UPDATED 14 May 2012 2:50 p.m. Eastern Standard Time
Oral arguments were heard in the credit-bidding case on 23 April 2012. A ruling is expected in June.
REPORT FROM THE U.S.—The debate over credit bidding for bankrupt assets has the hotel sector in the U.S. Supreme Court spotlight.
The case of Radlax Gateway Hotel LLC and Radlax Gateway Deck LLC v. Amalgamated Bank is expected to be heard by the Supreme Court in April with a ruling expected sometime over the summer. At issue is whether lenders should have the right to purchase their own collateral at bankruptcy auction by using debt, a process known as credit bidding.
The dispute surrounds the proposed auctions of a pair of hotels owned by Radlax, an entity of River Road Hotel Partners LLC that declared bankruptcy in August 2009: the InterContinental Chicago O’Hare and the Radisson Hotel at Los Angeles Airport. Court filings show River Road had secured stalking horse bids totaling US$89.5 million for the properties.
But Amalgamated, the principal secured lender for the hotels that court documents show is owed in excess of US$161 million, objected to the bid procedures on 8 July 2010, stating the bank was not given the opportunity to credit bid, a tactic that courts are split on allowing.
On 28 June 2011, the U.S. Seventh District Court of Appeals ruled that, absent consent, secured creditors cannot be denied the right to credit bid when a reorganization plan proposes a sale of encumbered assets free and clear of liens and security interests. That decision went against an earlier ruling by the Third and Fifth Circuit Courts of Appeals.
“This case is important to the hotel industry because it seeks a determination that lenders can be prevented from bidding with just their debt at a bankruptcy auction of the hotel that secures their debt and seeks to force them to have to bid with cash just like any other bidder,” David Neff, an attorney at Perkins Coie who will represent the debtor before the Supreme Court, wrote in an email.
Neff explained the credit bidding process this way: Assuming a hotel is worth US$5 million and the lender is owed US$10 million, a public sale is held. Various parties bid US$7 million, but before the auction can close, the lender submits a US$7.1-million credit bid.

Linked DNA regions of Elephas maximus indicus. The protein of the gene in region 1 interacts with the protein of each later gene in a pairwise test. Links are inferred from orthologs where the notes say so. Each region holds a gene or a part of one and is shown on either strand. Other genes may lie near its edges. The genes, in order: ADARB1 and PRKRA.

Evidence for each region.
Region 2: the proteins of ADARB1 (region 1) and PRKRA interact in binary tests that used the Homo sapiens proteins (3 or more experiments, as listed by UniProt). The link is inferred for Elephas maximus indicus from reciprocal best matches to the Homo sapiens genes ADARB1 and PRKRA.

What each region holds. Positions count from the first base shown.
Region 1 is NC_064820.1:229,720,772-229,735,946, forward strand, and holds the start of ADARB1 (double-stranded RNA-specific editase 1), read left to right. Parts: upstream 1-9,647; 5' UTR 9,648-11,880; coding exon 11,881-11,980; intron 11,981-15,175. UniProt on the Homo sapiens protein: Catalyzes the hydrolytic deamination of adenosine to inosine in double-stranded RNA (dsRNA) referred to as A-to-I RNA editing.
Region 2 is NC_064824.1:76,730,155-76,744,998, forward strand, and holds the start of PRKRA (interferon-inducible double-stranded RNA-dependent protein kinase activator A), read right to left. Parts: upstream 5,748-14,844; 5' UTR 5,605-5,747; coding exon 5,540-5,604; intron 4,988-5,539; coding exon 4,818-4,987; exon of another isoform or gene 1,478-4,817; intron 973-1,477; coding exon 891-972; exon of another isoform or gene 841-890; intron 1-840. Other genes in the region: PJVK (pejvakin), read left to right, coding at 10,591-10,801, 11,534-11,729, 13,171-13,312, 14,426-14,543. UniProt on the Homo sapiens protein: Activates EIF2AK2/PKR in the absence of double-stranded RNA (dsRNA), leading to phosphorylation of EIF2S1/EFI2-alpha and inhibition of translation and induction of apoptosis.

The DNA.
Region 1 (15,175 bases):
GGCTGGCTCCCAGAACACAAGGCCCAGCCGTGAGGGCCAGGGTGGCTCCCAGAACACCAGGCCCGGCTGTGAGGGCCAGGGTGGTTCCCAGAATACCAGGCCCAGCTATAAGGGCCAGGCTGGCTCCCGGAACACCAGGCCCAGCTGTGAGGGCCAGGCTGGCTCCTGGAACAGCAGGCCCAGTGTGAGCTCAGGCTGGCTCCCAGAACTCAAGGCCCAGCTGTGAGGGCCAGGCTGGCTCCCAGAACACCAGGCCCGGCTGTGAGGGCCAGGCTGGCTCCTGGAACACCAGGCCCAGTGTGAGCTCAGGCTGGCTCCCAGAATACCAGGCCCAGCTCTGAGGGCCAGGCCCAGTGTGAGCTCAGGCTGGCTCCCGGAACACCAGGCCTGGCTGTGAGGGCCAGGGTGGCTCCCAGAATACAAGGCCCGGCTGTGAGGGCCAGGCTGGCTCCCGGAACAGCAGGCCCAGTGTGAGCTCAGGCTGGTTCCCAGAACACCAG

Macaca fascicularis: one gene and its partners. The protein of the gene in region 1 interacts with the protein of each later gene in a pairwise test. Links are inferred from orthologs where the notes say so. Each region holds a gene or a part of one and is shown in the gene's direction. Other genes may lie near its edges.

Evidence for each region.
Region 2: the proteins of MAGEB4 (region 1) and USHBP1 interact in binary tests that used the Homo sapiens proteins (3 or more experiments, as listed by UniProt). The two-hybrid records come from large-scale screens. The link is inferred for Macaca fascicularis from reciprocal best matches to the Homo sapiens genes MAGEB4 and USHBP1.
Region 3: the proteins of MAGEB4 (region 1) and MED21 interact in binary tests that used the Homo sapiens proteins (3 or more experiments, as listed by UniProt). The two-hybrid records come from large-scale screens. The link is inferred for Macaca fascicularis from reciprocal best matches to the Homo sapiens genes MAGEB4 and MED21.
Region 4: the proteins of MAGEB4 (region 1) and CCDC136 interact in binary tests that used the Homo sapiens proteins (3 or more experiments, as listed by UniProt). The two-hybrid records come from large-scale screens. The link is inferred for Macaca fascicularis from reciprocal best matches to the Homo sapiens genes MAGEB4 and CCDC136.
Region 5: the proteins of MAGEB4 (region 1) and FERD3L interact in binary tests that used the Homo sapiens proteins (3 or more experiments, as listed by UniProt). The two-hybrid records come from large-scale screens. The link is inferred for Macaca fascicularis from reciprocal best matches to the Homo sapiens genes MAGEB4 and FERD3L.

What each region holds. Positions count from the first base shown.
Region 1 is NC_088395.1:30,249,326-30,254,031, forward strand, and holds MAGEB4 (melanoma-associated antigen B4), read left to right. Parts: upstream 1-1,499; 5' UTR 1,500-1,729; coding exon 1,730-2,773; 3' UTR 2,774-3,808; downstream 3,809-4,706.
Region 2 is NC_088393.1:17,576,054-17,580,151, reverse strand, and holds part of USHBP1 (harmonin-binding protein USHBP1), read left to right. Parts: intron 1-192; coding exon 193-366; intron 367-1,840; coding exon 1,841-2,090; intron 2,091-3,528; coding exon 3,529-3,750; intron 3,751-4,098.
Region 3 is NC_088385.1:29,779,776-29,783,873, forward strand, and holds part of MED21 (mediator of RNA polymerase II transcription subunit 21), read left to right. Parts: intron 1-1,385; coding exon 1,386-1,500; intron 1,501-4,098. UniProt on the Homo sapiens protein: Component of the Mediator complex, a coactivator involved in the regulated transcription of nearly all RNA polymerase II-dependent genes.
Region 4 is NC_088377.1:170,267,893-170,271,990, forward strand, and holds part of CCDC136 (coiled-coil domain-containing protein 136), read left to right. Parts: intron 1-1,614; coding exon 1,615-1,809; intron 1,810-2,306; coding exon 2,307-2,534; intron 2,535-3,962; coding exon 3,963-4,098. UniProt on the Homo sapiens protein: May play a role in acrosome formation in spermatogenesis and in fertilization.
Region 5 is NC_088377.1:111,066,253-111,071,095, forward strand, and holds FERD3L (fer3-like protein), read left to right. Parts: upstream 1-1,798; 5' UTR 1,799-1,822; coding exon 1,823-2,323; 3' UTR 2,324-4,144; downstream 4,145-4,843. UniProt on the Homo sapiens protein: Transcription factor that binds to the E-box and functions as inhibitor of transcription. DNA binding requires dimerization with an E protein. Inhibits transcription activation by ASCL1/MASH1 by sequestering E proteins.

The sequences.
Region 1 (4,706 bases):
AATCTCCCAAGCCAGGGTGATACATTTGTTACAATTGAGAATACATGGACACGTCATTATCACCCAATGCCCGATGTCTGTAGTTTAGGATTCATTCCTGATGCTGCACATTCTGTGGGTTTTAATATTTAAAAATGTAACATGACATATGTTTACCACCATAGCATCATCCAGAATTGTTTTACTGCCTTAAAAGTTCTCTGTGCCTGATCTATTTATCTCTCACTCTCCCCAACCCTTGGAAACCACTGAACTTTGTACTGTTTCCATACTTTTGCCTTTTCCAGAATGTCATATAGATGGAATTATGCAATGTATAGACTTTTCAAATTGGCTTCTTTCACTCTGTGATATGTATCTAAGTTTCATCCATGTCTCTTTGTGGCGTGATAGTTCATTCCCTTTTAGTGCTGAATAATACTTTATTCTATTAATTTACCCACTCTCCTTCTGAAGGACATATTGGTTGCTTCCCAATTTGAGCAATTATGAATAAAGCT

Hotel Assets Ad Will Appear Here
If no further bids are made, the lender gets the hotel and its claim is reduced by US$7.1 million. The lender can bid up to the full amount of its debt without regard to what the property might actually be worth, said Neff, who will be making his first appearance before the Supreme Court.
“Our main argument is that the relevant provision of the Bankruptcy Code plainly allows a debtor to propose a plan auction that precludes the lender from credit bidding as long as the debtor provides the lender with the indubitable equivalent of its secured claim under the plan,” he added.
In an emailed statement, James T. Freel, senior VP of Amalgamated, said: “The right of a senior secured lender to credit bid at a bankruptcy sale is of significant importance to the commercial real estate finance industry, and we are optimistic that the Supreme Court will affirm the Seventh Circuit’s previous favorable ruling in this case.”
The attorneys representing Amalgamated did not return requests for comment prior to deadline.
Fallout from the decision
If credit bidding is upheld, the bankruptcy process could be hastened, Neff said.
“If the Supreme Court requires that lenders be allowed to bid with their debt and not cash, it is likely that we will see much shorter hotel bankruptcies where the hotel is worth considerably less than what the lender is owed,” he said.
Credit bidding seems to be an increasingly popular bankruptcy tactic, Neff said.
“More and more hotel owners that are unable to reach a deal with their lender are resorting to proposing an auction of their assets as a way to fund their bankruptcy plan,” he said.
Neff said lenders claim the cost of credit could increase if the Court rules in favor of the debtors, but “there is no evidence that would be the case, and indeed it hasn’t happened since several courts of appeals have ruled against lenders on this issue.”